Every big company understands that saving energy, water and raw materials in its own operations is good for business. You don’t need an MBA to grasp that efficiency reduces costs, which can lead to lower prices, gains in market share and higher profits.
Not as well understood are the opportunities that await companies that dig into their supply chains to drive efficiencies. If big companies can work with their suppliers to save energy, water and materials, everyone should gain, and we’ll waste fewer resources.
That’s the theme of my story today for Guardian Sustainable Business, about MillerCoors, water and barley farmers. It’s an example of what I’m calling the “trickle-down down theory of corporate sustainability.” By that I mean that sustainability initiatives taken by the biggest companies trickle their way down into remote corners of the global economy.
Here’s how the story begins:
So you think you have a cool app on your smart phone? Meet Gary Beck, an Idaho barley farmer who, from the comfort of his living room couch, can control giant irrigation systems miles away, turning sprinklers on and off or adjusting their spray.
Every drop counts. “Right now, we’re in a huge drought,” Beck says. “Some of the old timers have never seen it this dry before.”
Beck manages a farm that grows about 2,500 acres of barley for MillerCoors, the US’s second-largest beer company (behind Anheuser-Busch InBev), with revenues of nearly $9bn last year. His thorough water-conservation efforts – including redesigning equipment, abandoning some fields and using more compost – have paid off big time, saving water, energy and money.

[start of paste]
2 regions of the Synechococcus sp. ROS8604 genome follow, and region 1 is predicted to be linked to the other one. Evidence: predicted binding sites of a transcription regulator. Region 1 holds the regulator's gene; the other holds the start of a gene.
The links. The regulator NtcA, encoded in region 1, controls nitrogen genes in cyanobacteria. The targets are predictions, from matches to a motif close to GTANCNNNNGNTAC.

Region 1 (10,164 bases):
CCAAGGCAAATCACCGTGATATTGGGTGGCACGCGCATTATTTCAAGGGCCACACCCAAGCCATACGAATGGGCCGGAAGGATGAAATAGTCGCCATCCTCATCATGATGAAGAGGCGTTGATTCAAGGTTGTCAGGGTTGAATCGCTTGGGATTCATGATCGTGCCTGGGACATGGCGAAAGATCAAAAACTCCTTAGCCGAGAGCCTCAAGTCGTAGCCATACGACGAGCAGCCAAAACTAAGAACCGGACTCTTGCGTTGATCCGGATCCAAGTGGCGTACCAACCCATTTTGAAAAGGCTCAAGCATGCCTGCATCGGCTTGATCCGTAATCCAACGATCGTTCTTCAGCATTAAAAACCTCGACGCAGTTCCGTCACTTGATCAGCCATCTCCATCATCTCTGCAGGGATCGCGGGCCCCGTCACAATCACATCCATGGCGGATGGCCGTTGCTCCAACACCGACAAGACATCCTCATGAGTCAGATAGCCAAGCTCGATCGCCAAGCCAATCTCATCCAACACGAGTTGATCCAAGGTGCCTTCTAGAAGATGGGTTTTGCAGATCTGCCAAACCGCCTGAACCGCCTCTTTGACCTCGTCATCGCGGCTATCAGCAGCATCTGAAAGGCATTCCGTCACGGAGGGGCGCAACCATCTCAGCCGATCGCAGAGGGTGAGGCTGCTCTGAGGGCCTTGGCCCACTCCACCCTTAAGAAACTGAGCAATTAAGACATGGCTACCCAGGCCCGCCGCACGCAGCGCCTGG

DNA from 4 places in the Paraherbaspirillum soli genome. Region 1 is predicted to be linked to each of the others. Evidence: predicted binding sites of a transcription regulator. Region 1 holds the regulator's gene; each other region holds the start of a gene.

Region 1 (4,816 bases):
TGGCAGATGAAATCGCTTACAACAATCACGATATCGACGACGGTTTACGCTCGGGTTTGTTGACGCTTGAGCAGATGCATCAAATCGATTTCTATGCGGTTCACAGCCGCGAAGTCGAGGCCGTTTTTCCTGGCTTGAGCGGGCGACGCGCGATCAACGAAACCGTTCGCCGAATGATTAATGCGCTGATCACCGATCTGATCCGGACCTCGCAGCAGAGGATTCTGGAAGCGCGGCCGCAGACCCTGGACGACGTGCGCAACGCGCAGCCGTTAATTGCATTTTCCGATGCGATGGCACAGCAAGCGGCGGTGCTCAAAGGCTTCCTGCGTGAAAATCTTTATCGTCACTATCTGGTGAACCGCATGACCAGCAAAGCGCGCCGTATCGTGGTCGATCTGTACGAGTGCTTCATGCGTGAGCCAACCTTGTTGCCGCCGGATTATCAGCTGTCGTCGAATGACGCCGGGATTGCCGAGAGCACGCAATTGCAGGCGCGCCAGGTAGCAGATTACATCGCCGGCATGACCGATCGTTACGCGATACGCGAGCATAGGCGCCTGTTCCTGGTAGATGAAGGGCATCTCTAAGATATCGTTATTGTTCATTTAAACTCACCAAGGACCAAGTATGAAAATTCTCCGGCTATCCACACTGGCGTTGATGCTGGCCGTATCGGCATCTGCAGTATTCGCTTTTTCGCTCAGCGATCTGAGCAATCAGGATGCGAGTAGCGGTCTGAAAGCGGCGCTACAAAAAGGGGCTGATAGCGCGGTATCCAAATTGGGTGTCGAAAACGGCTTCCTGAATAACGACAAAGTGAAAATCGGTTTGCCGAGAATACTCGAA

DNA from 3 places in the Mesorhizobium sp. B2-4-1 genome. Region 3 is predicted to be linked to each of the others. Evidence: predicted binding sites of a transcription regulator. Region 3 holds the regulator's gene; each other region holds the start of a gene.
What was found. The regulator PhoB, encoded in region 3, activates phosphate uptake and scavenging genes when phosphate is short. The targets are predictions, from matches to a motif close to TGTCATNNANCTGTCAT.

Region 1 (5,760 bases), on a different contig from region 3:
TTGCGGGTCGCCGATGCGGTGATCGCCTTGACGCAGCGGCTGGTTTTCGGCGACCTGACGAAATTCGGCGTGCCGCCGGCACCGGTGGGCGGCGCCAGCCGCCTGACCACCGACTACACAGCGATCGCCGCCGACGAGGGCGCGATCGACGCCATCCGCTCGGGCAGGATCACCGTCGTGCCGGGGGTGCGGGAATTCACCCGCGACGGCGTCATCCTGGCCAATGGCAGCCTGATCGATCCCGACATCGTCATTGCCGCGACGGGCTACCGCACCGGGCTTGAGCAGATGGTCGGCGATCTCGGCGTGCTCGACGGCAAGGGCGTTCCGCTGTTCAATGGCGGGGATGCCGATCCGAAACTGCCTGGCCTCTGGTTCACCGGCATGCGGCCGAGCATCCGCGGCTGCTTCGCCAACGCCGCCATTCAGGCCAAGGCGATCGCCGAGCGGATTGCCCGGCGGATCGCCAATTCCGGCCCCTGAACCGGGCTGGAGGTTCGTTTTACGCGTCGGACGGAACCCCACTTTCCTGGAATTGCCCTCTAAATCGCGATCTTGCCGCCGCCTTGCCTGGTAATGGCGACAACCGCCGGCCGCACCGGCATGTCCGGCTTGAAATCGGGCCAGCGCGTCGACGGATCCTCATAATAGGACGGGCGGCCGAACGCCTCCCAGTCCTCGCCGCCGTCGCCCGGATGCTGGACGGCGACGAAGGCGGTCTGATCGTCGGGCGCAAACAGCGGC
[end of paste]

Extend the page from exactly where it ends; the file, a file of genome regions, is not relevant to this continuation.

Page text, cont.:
Even more notable, they have been guided – and partly financed – by his biggest customer, MillerCoors, with a nudge from its biggest customer, Walmart; by local utility Idaho Power, which wants to help its customers save energy; and by The Nature Conservancy, which owns the Silver Creek Preserve, a nearby high-desert fly-fishing destination that attracts an abundance of wildlife, including eagles, hawks, coyotes, bobcats and mountain lions – all of which, of course, need water.
It’s an example of how companies such as MillerCoors are reaching beyond their own boundaries to help solve environmental problems.
Note a few things about this story. First, although my focus is MillerCoors, you could easily argue that Walmart, with its supplier sustainability index, is equally responsible for the water-saving projects on barley farms. By asking aits suppliers–about 60,000, at last count–to track the lifecycle impacts of their products, Walmart forces them to think about where their environmental impacts are greatest, and urges them (to put it kindly) to make improvements.
Second, unlike Walmart, MillerCoors is getting its hands dirty and spending its own money as it works with suppliers. It’s investing in best practices on one barley farm, and helping to spread them. It’s the kind of thing Starbucks has done for years with its coffee farmers.
Finally, I couldn’t help but notice that the first (and, as of now, only) reader comment on this story says: “Adfomercial. Naughty Guardian.” This may be because SABMiller is a sponsor of the Guardian’s water coverage–a fact that I only learned when, to my dismay, the story was accompanied by a banner ad for SABMiller. All water-related stories on Guardian Sustainable Business, it turns out, run with a banner from SABMiller. You’ll have to trust me when I say I didn’t know that when I began to report this story.
But there’s a bigger issue here. My role, as I see it, isn’t to be a full-time corporate critic. Instead, I try to jeer companies when they screw up and cheer those that try to do the right thing. If I’m wrong about MillerCoors, by all means let me know. But I’d find it too depressing to spend all my time looking for bad news.